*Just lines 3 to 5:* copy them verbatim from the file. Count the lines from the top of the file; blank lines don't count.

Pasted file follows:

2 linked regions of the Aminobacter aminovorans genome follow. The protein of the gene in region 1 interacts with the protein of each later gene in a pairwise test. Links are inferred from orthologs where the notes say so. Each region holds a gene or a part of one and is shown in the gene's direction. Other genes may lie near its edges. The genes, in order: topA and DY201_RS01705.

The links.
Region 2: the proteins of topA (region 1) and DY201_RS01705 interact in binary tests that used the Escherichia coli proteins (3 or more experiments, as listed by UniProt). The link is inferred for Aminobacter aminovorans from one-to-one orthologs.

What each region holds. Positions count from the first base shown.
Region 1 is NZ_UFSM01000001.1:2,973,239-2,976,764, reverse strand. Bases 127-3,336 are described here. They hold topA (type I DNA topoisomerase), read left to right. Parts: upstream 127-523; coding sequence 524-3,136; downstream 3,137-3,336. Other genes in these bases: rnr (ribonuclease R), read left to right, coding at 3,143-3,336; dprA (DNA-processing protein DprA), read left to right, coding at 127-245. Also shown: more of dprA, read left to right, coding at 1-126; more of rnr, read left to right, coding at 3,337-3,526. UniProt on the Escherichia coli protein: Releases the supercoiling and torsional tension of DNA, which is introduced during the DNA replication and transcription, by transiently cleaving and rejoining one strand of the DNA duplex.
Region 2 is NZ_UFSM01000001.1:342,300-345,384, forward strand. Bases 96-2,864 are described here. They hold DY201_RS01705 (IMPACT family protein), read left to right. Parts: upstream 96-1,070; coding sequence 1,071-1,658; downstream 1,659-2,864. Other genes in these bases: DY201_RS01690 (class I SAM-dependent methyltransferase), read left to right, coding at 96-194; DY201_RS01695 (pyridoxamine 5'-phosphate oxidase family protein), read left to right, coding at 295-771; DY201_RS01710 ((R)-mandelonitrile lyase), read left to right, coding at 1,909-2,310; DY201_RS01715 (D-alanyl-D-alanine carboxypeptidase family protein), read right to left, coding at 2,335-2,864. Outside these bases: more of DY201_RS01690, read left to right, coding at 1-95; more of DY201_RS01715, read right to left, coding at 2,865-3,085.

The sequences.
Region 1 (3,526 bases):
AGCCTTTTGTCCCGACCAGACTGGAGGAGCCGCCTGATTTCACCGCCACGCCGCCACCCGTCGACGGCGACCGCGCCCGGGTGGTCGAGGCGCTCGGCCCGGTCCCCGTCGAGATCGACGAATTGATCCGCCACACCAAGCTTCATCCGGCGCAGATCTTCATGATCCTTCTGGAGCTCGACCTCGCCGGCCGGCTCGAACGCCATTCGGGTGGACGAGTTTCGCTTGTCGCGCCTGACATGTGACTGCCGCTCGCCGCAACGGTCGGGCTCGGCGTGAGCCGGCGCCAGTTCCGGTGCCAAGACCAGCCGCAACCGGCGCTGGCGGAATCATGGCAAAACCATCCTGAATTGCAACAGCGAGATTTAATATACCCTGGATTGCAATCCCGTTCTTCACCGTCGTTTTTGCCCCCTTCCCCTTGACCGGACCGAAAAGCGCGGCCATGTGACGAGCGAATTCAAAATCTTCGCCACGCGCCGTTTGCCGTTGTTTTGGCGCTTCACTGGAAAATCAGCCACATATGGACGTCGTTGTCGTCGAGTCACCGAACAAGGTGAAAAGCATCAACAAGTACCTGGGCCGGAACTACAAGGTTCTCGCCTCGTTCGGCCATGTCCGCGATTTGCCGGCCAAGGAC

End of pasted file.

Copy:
Region 2: the proteins of topA (region 1) and DY201_RS01705 interact in binary tests that used the Escherichia coli proteins (3 or more experiments, as listed by UniProt). The link is inferred for Aminobacter aminovorans from one-to-one orthologs.

What each region holds. Positions count from the first base shown.
Region 1 is NZ_UFSM01000001.1:2,973,239-2,976,764, reverse strand. Bases 127-3,336 are described here. They hold topA (type I DNA topoisomerase), read left to right. Parts: upstream 127-523; coding sequence 524-3,136; downstream 3,137-3,336. Other genes in these bases: rnr (ribonuclease R), read left to right, coding at 3,143-3,336; dprA (DNA-processing protein DprA), read left to right, coding at 127-245. Also shown: more of dprA, read left to right, coding at 1-126; more of rnr, read left to right, coding at 3,337-3,526. UniProt on the Escherichia coli protein: Releases the supercoiling and torsional tension of DNA, which is introduced during the DNA replication and transcription, by transiently cleaving and rejoining one strand of the DNA duplex.